dusk descended on us, Paige and I conferred on how to handle
our situation. One of us would have to seek assistance
wherever it could be found by our fellow soldiers more
qualified for the assignment than we. He agreed he should
stay with the band, so I hopped in the company car and headed
down the road around the first curve and out of sight, my
last glimpse of Paige in my rearview mirror. Within minutes I
was halted by a German officer, his weapon aimed right at me.
I was sure it was my last moment alive. Instead of shooting
me, he imprisoned me with two New Zealanders he'd already
captured. We became his slaves, exchanging our hope for life
with his wish to get his contraband to safety out of the war
zone, there being no gasoline for motorized transport. For
the next few months I was bedding down in haystacks and
abandoned buildings, surviving the destruction of Wurzburg 
by American Artillery when its German commander refused 
to surrender. Nonetheless, it fell and I was liberated,
returning to the U. S. one year ahead of the rest of the
band. I heard from some of my former bandsmen that they were
mighty perturbed by my early release. Who can blame them?
Postscript to that experience, the officer in question looked
me up in the U.S. long after the events to say 'Hello'. He
exhibited no embarrassment. Just another strange twist in
life's path, I guess."

You know, Shryl, why the Col-Hi Band was so darned good at
parading whenever it had the opportunity. I hasten to add a
call-out to Gordon's colleague and friend, the Carmichael
Junior High Music Director, Cynthia Huckstep, not a military
vet, but a superb teacher of music, discipline and marching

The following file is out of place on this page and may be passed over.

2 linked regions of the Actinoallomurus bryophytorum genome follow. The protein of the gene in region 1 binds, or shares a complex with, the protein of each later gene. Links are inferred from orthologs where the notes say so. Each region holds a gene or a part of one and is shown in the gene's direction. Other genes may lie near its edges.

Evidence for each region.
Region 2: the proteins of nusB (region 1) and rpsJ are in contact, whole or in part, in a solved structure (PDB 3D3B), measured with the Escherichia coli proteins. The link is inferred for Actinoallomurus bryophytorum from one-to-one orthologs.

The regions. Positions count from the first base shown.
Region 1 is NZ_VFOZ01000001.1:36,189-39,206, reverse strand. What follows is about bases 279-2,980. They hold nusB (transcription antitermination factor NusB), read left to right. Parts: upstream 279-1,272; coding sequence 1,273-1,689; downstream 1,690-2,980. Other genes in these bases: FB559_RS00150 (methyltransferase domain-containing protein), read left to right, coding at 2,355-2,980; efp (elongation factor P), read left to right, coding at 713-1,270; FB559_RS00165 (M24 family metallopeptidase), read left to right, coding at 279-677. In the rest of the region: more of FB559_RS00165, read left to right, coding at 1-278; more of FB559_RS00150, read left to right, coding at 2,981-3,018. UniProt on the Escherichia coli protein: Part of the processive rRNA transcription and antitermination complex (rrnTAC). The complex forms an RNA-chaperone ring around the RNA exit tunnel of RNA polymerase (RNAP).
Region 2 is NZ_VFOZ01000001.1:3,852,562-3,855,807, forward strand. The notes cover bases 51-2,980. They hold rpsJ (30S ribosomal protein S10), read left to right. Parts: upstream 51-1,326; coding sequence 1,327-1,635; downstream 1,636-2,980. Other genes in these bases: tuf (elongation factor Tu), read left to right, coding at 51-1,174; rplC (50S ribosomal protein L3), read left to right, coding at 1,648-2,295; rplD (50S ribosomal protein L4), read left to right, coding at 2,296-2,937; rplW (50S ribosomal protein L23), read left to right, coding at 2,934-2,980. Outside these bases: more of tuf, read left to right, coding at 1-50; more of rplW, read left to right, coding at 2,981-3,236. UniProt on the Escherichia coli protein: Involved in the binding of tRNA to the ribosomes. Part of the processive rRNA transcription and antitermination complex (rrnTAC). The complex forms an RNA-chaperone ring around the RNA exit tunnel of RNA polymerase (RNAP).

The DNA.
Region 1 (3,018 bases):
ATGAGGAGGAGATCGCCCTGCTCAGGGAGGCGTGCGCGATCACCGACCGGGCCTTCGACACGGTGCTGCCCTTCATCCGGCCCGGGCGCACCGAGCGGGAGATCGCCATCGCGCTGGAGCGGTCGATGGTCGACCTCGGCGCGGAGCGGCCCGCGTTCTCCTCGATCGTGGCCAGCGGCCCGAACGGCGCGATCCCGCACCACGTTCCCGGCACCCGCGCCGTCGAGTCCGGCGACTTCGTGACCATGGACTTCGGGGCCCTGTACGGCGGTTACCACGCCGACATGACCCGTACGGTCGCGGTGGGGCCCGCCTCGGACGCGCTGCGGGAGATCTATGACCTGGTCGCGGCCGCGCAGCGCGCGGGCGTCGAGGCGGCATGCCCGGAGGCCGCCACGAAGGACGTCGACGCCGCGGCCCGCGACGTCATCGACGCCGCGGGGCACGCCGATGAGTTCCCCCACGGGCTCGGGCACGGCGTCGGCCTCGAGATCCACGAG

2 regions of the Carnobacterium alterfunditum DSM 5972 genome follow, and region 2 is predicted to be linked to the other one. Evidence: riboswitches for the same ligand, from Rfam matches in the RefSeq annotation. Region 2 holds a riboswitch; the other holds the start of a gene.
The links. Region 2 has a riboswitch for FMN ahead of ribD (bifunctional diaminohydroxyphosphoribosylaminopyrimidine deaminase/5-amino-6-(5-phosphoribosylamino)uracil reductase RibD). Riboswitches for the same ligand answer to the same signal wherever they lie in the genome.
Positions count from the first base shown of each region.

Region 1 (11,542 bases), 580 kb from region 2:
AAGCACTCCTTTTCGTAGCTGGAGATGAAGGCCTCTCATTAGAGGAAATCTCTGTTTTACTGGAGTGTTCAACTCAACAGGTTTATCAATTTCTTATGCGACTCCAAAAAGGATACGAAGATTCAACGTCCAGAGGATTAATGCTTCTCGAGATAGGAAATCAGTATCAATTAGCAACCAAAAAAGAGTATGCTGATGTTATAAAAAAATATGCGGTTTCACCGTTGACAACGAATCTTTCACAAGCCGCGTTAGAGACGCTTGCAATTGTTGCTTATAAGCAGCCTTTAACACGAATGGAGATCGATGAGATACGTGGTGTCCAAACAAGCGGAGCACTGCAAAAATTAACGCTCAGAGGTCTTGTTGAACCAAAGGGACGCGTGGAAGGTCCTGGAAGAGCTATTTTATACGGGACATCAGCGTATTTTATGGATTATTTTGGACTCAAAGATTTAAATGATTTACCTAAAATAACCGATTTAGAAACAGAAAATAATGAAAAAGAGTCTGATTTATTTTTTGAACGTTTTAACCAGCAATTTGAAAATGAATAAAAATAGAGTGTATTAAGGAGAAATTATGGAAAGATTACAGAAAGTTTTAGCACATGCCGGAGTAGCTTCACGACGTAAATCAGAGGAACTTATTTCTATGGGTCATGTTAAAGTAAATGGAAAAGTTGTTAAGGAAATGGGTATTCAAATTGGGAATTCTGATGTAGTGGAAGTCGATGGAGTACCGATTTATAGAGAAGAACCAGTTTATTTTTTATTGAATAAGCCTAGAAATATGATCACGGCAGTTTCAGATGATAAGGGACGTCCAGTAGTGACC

too. She fostered music in those schools, and Gordon knew
just what to do to further it when we all got into his orbit.
We were certainly among the most fortunate of people to have
such guidance at such a critical stage of our development,
which you have been citing in your Sandstorm posts for some
time now. Thank you very much for documenting the many
kindnesses and influence of our superb education in the
Richland School System during those years.

-Bob JOHNSON ('54)
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>>From: Steve CARSON (Championship Class of '58)

Re: Class of '58 picture

Dennis BARR sent this to me. I had not seen it before. It
must be a pep rally in the gym. I am on the right in the
second row. Next to me is Phil GROFF and David "Spike" SHINE.
Dennis BARR is in front of Spike and John MEYERS is in the
center. Might be fun to try to identify others. [happy face]

	[I asked Steve to number the guys... here's the 
	result. Lemme know more IDs before adding to 
	the '58 home page. -Maren}

http://AlumniSandstorm.com/Xtra/Car/180118-58Boys.jpg

-Steve CARSON (Championship Class of '58)
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>>From: Jack GROUELL ('61)

Re: David RIVERS ('65) Book

David - I think there would be some interest in your
collection of posts. I think there might be more interest in
a "Best of The Sandstorm" collection that would include some
of the posts by other contributors. Just my $.02 worth.

-Jack GROUELL ('61)
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>>From: Jim HAMILTON ('63)

Normally I never watch a movie or read a book twice, I hate
knowing the ending before I start.

That being said. I've just frittered away a perfectly rainy
afternoon, binge watching the first four installments of the
"Fear None" documentary on the 2017 Bomber football run to
the State Championship.

Fear None Installments

Time well spent and yes I too share the pride of the mushroom
cloud emblem.
 			-jimbeaux

	[Hey, Bombers! Just watched installment #5 -Maren] 

-Jim HAMILTON ('63)
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>>From: Linda REINING ('64)

To: David RIVERS ('65)

Re: book

GO FOR IT!!!!!!!! With your recollection of "all things,
Bomber", I for one, would love to read your book, and am
pretty sure there are plenty of other Bombers who would be
interested, too. Hurry up, "time's a wasting".

To: Marie RUPPERT Hartman ('63)

I agree with you, 100%! I NEVER heard of Day's Pay til I read
it, years later, in the Alumni Sandstorm! "the Bomb" should
be the ONLY logo---we were named after "the bomb", not some